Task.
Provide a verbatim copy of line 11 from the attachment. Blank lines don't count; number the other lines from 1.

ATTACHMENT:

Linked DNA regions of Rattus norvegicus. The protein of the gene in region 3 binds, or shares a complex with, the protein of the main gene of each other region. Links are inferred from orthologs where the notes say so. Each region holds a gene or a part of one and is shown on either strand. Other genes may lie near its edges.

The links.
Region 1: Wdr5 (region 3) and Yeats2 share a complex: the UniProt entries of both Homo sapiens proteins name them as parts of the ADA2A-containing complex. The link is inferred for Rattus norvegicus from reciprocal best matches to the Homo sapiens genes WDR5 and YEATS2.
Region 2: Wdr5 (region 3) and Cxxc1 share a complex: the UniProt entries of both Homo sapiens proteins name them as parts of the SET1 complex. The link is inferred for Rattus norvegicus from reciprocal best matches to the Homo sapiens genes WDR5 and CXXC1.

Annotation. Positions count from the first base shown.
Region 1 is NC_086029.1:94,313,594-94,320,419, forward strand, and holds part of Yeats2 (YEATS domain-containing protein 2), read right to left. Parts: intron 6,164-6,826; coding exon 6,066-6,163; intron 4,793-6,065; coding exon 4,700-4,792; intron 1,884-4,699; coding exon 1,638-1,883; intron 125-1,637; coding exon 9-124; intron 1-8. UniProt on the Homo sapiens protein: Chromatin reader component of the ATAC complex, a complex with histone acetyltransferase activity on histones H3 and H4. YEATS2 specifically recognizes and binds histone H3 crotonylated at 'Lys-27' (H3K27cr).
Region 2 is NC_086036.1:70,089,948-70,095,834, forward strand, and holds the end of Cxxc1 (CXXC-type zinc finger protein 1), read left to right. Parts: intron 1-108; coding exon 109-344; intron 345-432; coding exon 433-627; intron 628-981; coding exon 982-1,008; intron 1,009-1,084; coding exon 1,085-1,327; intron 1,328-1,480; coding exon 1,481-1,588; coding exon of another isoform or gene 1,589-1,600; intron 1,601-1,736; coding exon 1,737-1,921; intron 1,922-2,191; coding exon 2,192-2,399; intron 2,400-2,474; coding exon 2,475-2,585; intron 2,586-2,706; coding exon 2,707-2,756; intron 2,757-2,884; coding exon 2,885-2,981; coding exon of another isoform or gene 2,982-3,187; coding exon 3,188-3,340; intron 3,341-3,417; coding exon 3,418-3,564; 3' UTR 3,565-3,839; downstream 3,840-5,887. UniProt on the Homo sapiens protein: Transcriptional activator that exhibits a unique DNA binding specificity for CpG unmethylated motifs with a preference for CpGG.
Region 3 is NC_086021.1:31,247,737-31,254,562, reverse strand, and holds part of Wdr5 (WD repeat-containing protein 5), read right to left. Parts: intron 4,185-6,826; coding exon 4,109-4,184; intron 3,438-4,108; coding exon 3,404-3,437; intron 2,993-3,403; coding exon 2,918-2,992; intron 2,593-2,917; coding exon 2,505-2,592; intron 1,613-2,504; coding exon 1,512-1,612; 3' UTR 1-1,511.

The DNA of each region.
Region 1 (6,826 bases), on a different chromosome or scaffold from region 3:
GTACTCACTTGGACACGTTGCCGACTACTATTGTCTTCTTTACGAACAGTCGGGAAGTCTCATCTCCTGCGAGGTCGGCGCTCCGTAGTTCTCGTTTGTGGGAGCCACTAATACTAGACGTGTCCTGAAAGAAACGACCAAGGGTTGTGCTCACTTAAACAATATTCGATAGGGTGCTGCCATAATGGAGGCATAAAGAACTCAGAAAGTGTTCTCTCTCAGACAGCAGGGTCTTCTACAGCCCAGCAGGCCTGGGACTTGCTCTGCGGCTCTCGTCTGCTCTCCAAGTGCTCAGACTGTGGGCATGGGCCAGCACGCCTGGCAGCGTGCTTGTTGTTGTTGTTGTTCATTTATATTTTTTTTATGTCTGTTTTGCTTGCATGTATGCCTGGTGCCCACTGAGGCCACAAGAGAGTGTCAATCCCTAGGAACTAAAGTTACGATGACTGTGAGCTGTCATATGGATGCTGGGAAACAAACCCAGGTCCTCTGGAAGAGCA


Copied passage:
GTACTCACTTGGACACGTTGCCGACTACTATTGTCTTCTTTACGAACAGTCGGGAAGTCTCATCTCCTGCGAGGTCGGCGCTCCGTAGTTCTCGTTTGTGGGAGCCACTAATACTAGACGTGTCCTGAAAGAAACGACCAAGGGTTGTGCTCACTTAAACAATATTCGATAGGGTGCTGCCATAATGGAGGCATAAAGAACTCAGAAAGTGTTCTCTCTCAGACAGCAGGGTCTTCTACAGCCCAGCAGGCCTGGGACTTGCTCTGCGGCTCTCGTCTGCTCTCCAAGTGCTCAGACTGTGGGCATGGGCCAGCACGCCTGGCAGCGTGCTTGTTGTTGTTGTTGTTCATTTATATTTTTTTTATGTCTGTTTTGCTTGCATGTATGCCTGGTGCCCACTGAGGCCACAAGAGAGTGTCAATCCCTAGGAACTAAAGTTACGATGACTGTGAGCTGTCATATGGATGCTGGGAAACAAACCCAGGTCCTCTGGAAGAGCA